LETTERS TO EDITOR
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by Laura Hitchcock
Multimedia is the co-star of Perfect, upstaging even the unborn child who supposedly is its deus ex machina. The actors perform before a collage from three media projectors and a live video feed. Sometimes their faces fill the theatre's back wall as they talk to the video operator. Sometimes projections of their homes, cities and even their fetus fill the space in triplicate. The scenes are very short, giving the impression the piece started life as a screenplay and is dying to be one again, to quote former LA Times critic Dan Sullivan.
Since this world premiere is intended to be about the latest scientific method for determining the sex of a child, the use of these techniques lends the play a certain cohesiveness. The medium is its message. Unfortunately so much time has been devoted to technique that development has fallen by the wayside. Perfect has the feel of scenes glimpsed over coffee cups or Cosmopolitans at a series of sad cafes. People come and go and never let us get beyond the customary trauma. If the cast weren't so engaging, it would be beyond irritating.
Andrew (Mark Kassen) and Anna (Judy Greer) explore the latest gender choice techniques with Dr. Chalk and eventually Anna gets pregnant. That's the last we hear of their unborn child, Lili. The play wanders off to explore the couple's infidelities (though we never know why), their friends (an extraordinarily callow lot) and their parents (left-over Leave It To Beaver). It's hard to care about any of these people and when Anna miscarries, there's a suspicion Lili had the same opinion.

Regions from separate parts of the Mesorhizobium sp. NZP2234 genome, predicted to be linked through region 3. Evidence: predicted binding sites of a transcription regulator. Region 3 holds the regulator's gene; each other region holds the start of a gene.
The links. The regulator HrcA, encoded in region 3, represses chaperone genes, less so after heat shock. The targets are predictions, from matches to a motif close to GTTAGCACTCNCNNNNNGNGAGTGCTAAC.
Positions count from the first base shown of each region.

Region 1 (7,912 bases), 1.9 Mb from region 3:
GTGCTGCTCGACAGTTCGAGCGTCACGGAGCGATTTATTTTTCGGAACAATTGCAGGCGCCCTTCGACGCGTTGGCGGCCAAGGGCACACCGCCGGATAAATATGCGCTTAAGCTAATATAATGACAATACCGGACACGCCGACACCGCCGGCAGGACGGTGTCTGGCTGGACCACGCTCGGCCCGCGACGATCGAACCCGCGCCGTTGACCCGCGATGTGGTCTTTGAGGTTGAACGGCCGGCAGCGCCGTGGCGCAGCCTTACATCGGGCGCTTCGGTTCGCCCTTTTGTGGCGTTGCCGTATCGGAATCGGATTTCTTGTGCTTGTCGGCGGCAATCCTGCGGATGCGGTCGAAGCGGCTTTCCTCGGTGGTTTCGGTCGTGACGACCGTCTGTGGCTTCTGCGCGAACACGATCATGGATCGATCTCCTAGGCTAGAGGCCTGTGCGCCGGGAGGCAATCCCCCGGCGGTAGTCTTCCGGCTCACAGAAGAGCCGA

That said, there's a lot of talent on the tiny stage of the Tiffany. Judy Greer and Mark Kassen are believably at the mercy of their impulses. Other cast members play multiple roles. Perfect makes a fortuitous showcase for stunning and versatile Lola Glaudini in whose case, there will hopefully be a lot more shows.
Director Charles Otte keeps things moving right along, although it's hard to tell how much control he had over the projections which predictably upstage the actors most of the time. Kassen, who also wrote the play in which he performs, has an ear for contemporary speech, energy and ambition. If Perfect isn't, let's not hold it against him. He's got scope for a future.
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